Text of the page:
Developed by researchers in Australia as a simple test of psychological distress, these 10 questions focus on the signs and symptoms of depression and anxiety.
Completing this Psychological Screening Test
To take the questionnaire, please click the radio button next to the selection which best reflects how each statement applies to you. The items refer to how you have felt and behaved over the last 4 weeks.
Take the Quiz
Please note: This test will only be scored correctly if you answer each one of the questions. Please also check our disclaimer on psychological testing and our psychological testing privacy guarantee.
About Scoring this Psychological Questionnaire
- 1 point None of the time
- 2 points A little of the time
- 3 points Some of the time
- 4 points Most of the time
- 5 points All of the time
Roughly speaking, the higher the score, the greater the psychological distress due to depression or anxiety.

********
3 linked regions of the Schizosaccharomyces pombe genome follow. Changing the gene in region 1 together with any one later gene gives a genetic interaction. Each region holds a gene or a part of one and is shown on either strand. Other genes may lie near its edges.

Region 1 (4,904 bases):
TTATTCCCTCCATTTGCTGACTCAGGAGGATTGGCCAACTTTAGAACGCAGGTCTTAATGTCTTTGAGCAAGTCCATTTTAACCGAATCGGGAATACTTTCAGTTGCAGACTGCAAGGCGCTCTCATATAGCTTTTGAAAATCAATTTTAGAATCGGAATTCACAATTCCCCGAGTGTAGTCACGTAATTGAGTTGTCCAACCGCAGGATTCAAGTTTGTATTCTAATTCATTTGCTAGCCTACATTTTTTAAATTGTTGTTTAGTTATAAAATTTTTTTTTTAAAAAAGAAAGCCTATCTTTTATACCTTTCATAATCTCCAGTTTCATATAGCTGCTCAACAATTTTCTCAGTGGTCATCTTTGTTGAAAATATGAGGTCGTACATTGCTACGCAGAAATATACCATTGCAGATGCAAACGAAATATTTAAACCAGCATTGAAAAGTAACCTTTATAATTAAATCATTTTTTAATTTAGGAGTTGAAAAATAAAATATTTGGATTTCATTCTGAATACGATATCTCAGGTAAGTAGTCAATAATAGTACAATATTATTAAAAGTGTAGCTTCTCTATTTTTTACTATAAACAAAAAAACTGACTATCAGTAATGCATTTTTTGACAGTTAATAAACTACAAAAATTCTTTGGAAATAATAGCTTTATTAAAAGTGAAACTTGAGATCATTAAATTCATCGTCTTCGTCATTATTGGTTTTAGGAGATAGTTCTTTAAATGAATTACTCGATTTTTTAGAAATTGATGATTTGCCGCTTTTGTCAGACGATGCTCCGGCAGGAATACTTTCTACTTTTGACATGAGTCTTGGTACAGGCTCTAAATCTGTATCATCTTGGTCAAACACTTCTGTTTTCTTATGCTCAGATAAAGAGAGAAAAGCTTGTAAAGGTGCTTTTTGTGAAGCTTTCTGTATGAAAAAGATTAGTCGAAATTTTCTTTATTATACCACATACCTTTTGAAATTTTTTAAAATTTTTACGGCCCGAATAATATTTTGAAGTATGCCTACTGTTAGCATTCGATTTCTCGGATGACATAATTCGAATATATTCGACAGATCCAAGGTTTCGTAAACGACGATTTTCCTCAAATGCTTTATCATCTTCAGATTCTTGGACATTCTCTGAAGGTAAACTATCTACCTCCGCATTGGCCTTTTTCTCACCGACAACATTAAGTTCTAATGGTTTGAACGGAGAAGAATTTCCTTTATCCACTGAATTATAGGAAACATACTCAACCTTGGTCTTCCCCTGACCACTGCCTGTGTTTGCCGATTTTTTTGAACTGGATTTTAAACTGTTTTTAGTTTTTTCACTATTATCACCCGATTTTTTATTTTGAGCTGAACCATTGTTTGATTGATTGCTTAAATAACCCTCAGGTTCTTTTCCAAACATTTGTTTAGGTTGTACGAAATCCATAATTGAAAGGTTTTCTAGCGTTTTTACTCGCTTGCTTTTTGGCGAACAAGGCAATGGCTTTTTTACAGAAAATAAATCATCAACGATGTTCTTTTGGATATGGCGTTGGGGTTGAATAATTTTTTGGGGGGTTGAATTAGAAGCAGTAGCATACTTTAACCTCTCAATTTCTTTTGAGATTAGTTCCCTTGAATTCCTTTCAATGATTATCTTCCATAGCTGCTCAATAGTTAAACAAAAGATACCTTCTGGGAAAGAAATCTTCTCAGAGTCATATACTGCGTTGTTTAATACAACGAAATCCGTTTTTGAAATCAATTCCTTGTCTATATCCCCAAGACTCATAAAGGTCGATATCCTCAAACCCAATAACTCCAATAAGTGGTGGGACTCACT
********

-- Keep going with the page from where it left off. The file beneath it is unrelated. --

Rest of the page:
Screening test scoring ranges:
- Less than 15
- 16-30, Moderate Distress
- Over 30, High Distress
When your quiz is scored, one of 3 different information pages will appear to describe the results for scores in your range.
The K10 test was developed at Australia’s Clinical Research Unit for Anxiety and Depression (CRUfAD), a facility jointly owned by The University of New South Wales and St Vincent’s Hospital in Sydney.
In This Section
- Psychological Self-Tests and Quizzes
- Adult ADHD Screening Tests
- Alcohol and Drug Use Tests
- Bipolar and Mania Tests
- Depression Tests
- Center for Epidemiologic Studies Depression Scale (CES-D)
- Depression Screening Quiz: The Goldberg Depression Questionnaire
- Depression Screening Quiz: The Wakefield Questionnaire
- Geriatric Depression Rating Scale
- K10 Anxiety and Depression Test
- Quick Inventory of Depressive Symptomatology – Self Report
- Version 1 of the Beck Depression Inventory
- Disclaimer: Limitations of Psychological Self-Tests
- Miscellaneous Psychological Tests
- Psychological Self-Tests and Your Privacy
All clinical material on this site is peer reviewed by one or more clinical psychologists or other qualified mental health professionals. This specific article was originally published by Dr Greg Mulhauser, Managing Editor on .on and was last reviewed or updated by